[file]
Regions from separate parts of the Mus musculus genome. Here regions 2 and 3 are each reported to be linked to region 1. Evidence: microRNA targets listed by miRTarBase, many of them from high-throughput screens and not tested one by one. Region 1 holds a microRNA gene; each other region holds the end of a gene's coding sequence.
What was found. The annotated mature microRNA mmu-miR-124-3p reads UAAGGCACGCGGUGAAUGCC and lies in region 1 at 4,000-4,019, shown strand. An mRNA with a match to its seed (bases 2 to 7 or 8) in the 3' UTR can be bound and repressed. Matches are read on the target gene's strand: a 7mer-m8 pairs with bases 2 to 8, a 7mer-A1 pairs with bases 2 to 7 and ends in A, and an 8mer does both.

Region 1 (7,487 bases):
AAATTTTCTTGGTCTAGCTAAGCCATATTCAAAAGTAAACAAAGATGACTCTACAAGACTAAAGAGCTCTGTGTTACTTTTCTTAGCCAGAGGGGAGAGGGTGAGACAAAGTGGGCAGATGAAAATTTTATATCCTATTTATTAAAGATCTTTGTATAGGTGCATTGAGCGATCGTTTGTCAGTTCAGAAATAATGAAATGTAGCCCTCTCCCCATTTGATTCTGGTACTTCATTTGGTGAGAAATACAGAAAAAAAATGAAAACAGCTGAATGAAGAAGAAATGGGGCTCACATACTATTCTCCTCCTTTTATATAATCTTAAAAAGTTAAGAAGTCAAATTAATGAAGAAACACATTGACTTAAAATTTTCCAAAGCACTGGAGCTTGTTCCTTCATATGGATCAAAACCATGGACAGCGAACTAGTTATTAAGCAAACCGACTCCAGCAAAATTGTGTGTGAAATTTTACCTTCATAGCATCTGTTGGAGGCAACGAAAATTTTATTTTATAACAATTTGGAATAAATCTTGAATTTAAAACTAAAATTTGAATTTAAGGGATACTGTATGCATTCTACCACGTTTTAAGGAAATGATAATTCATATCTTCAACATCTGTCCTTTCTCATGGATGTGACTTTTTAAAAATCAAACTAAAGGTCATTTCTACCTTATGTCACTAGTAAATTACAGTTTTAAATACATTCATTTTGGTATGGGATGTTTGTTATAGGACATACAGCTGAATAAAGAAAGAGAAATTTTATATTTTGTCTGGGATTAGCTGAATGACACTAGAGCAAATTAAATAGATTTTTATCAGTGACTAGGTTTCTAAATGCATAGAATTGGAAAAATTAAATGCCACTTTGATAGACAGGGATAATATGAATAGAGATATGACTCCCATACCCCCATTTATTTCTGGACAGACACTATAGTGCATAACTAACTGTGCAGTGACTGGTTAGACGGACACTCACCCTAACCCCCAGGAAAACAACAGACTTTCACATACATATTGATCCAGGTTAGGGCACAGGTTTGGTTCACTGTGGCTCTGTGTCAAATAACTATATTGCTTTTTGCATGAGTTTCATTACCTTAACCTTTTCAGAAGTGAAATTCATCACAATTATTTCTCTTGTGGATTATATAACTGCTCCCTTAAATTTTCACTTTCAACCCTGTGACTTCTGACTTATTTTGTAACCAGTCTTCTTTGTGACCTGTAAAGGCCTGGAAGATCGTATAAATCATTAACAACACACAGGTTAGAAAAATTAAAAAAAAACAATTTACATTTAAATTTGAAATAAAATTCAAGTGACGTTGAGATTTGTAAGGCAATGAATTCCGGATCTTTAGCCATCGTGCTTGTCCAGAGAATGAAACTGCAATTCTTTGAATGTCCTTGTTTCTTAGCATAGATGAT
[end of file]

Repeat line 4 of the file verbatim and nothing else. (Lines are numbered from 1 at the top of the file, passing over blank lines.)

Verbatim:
AAATTTTCTTGGTCTAGCTAAGCCATATTCAAAAGTAAACAAAGATGACTCTACAAGACTAAAGAGCTCTGTGTTACTTTTCTTAGCCAGAGGGGAGAGGGTGAGACAAAGTGGGCAGATGAAAATTTTATATCCTATTTATTAAAGATCTTTGTATAGGTGCATTGAGCGATCGTTTGTCAGTTCAGAAATAATGAAATGTAGCCCTCTCCCCATTTGATTCTGGTACTTCATTTGGTGAGAAATACAGAAAAAAAATGAAAACAGCTGAATGAAGAAGAAATGGGGCTCACATACTATTCTCCTCCTTTTATATAATCTTAAAAAGTTAAGAAGTCAAATTAATGAAGAAACACATTGACTTAAAATTTTCCAAAGCACTGGAGCTTGTTCCTTCATATGGATCAAAACCATGGACAGCGAACTAGTTATTAAGCAAACCGACTCCAGCAAAATTGTGTGTGAAATTTTACCTTCATAGCATCTGTTGGAGGCAACGAAAATTTTATTTTATAACAATTTGGAATAAATCTTGAATTTAAAACTAAAATTTGAATTTAAGGGATACTGTATGCATTCTACCACGTTTTAAGGAAATGATAATTCATATCTTCAACATCTGTCCTTTCTCATGGATGTGACTTTTTAAAAATCAAACTAAAGGTCATTTCTACCTTATGTCACTAGTAAATTACAGTTTTAAATACATTCATTTTGGTATGGGATGTTTGTTATAGGACATACAGCTGAATAAAGAAAGAGAAATTTTATATTTTGTCTGGGATTAGCTGAATGACACTAGAGCAAATTAAATAGATTTTTATCAGTGACTAGGTTTCTAAATGCATAGAATTGGAAAAATTAAATGCCACTTTGATAGACAGGGATAATATGAATAGAGATATGACTCCCATACCCCCATTTATTTCTGGACAGACACTATAGTGCATAACTAACTGTGCAGTGACTGGTTAGACGGACACTCACCCTAACCCCCAGGAAAACAACAGACTTTCACATACATATTGATCCAGGTTAGGGCACAGGTTTGGTTCACTGTGGCTCTGTGTCAAATAACTATATTGCTTTTTGCATGAGTTTCATTACCTTAACCTTTTCAGAAGTGAAATTCATCACAATTATTTCTCTTGTGGATTATATAACTGCTCCCTTAAATTTTCACTTTCAACCCTGTGACTTCTGACTTATTTTGTAACCAGTCTTCTTTGTGACCTGTAAAGGCCTGGAAGATCGTATAAATCATTAACAACACACAGGTTAGAAAAATTAAAAAAAAACAATTTACATTTAAATTTGAAATAAAATTCAAGTGACGTTGAGATTTGTAAGGCAATGAATTCCGGATCTTTAGCCATCGTGCTTGTCCAGAGAATGAAACTGCAATTCTTTGAATGTCCTTGTTTCTTAGCATAGATGAT